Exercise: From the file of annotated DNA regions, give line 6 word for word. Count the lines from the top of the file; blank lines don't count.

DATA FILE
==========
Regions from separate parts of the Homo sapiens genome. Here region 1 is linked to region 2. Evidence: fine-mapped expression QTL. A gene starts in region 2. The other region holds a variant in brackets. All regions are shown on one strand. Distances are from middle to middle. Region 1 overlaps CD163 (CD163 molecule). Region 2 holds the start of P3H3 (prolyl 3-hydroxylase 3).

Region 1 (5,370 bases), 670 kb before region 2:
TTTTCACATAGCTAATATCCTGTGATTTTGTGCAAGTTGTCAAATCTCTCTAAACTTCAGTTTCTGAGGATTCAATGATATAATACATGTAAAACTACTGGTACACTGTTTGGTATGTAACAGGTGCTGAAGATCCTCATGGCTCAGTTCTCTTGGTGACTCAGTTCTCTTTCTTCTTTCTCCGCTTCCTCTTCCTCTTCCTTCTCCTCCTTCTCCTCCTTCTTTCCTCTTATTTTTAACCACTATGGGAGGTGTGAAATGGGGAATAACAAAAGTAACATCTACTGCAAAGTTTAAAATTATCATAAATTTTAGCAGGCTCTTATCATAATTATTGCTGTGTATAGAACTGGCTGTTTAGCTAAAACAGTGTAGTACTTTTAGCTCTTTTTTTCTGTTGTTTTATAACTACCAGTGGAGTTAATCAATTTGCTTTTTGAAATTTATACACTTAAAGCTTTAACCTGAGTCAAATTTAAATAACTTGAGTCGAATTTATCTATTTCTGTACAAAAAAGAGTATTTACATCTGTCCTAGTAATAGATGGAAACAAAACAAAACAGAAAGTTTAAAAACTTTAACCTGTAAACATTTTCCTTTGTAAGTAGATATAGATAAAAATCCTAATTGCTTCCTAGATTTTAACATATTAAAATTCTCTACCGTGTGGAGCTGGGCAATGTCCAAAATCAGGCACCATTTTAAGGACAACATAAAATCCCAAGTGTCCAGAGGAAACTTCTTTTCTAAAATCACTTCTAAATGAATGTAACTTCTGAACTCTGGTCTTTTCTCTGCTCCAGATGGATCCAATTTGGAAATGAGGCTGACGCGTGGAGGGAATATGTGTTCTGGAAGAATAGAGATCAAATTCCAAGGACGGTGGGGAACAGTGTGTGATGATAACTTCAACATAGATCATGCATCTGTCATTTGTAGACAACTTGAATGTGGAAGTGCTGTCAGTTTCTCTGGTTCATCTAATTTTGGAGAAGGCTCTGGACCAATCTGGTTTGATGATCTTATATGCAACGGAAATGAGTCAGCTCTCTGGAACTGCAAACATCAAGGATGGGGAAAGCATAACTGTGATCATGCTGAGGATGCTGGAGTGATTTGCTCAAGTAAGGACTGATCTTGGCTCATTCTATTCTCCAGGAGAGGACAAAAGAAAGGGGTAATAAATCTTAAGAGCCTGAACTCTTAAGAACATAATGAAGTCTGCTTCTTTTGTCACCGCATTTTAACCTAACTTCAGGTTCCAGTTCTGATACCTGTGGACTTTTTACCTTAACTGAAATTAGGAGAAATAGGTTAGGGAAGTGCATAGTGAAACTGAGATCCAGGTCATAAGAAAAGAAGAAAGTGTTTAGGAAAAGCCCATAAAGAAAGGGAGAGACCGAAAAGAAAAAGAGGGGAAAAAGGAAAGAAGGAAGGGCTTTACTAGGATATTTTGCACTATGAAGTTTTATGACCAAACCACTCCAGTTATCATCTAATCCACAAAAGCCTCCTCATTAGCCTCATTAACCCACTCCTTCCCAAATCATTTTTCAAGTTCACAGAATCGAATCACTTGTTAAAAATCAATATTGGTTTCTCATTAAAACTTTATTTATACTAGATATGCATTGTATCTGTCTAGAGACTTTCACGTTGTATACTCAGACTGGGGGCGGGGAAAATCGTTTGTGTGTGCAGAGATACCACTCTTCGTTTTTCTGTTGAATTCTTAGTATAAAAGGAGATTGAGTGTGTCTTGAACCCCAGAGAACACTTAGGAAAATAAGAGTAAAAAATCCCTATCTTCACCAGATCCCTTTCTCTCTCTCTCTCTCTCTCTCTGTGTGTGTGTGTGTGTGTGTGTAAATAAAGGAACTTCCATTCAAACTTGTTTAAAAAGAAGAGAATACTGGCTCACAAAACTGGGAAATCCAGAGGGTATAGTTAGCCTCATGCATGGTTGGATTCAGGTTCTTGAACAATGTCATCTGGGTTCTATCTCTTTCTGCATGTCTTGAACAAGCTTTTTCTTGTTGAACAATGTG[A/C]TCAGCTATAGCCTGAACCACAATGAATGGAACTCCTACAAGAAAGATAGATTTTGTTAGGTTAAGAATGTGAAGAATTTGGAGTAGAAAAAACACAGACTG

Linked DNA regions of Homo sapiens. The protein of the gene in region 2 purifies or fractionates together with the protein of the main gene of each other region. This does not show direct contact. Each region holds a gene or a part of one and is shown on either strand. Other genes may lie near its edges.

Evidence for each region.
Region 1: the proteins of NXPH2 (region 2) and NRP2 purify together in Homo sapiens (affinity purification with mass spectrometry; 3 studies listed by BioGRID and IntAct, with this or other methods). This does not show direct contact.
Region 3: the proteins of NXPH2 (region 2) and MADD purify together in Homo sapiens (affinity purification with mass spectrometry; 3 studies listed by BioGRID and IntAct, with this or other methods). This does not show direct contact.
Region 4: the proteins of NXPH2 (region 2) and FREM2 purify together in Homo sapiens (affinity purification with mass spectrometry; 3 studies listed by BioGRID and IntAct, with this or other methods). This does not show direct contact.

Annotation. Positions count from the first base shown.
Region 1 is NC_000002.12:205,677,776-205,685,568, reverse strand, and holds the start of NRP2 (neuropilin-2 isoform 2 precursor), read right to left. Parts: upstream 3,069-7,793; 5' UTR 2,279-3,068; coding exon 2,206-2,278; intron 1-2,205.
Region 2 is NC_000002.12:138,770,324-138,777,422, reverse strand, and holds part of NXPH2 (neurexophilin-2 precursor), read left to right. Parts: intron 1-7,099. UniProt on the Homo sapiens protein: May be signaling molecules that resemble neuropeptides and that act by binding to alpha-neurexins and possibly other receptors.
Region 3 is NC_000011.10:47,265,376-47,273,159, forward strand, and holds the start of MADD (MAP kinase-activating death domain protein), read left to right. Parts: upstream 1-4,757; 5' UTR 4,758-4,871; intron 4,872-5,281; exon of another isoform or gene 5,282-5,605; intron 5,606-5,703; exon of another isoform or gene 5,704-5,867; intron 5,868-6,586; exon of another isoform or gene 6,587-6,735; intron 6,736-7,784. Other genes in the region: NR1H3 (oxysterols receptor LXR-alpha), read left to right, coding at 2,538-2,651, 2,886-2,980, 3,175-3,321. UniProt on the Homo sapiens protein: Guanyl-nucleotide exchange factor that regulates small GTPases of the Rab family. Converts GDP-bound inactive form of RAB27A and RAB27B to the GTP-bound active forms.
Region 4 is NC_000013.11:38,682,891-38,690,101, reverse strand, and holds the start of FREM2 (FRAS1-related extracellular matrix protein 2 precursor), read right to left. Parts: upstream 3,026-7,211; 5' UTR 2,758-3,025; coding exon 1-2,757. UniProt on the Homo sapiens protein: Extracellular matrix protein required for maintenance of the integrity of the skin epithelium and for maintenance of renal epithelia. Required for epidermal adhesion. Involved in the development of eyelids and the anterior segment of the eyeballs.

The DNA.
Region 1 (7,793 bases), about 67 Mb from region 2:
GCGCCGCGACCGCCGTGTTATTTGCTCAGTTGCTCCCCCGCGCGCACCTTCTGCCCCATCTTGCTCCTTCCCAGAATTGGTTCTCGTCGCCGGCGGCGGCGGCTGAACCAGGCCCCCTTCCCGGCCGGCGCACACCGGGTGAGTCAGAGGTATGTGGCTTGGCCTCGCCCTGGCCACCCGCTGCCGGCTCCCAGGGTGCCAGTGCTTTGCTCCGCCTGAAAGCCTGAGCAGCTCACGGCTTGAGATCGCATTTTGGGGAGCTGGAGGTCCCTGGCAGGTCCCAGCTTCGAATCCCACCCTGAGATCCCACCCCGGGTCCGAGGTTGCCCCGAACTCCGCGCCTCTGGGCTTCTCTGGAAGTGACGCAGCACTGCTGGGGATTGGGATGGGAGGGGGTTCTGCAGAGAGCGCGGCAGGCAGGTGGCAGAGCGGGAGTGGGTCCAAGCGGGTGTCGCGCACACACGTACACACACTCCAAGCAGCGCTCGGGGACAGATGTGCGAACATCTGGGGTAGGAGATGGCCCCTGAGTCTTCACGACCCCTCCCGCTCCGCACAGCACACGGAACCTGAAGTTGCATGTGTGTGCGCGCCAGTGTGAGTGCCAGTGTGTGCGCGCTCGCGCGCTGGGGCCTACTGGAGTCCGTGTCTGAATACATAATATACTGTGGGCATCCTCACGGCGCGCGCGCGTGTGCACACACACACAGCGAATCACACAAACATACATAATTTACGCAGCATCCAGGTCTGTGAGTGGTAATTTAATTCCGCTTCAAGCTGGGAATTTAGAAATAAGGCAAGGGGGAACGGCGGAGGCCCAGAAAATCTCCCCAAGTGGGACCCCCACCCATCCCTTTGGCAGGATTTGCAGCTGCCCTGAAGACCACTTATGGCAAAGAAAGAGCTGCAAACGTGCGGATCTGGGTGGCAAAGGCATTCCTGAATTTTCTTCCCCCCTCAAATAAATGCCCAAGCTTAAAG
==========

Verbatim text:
Region 1: the proteins of NXPH2 (region 2) and NRP2 purify together in Homo sapiens (affinity purification with mass spectrometry; 3 studies listed by BioGRID and IntAct, with this or other methods). This does not show direct contact.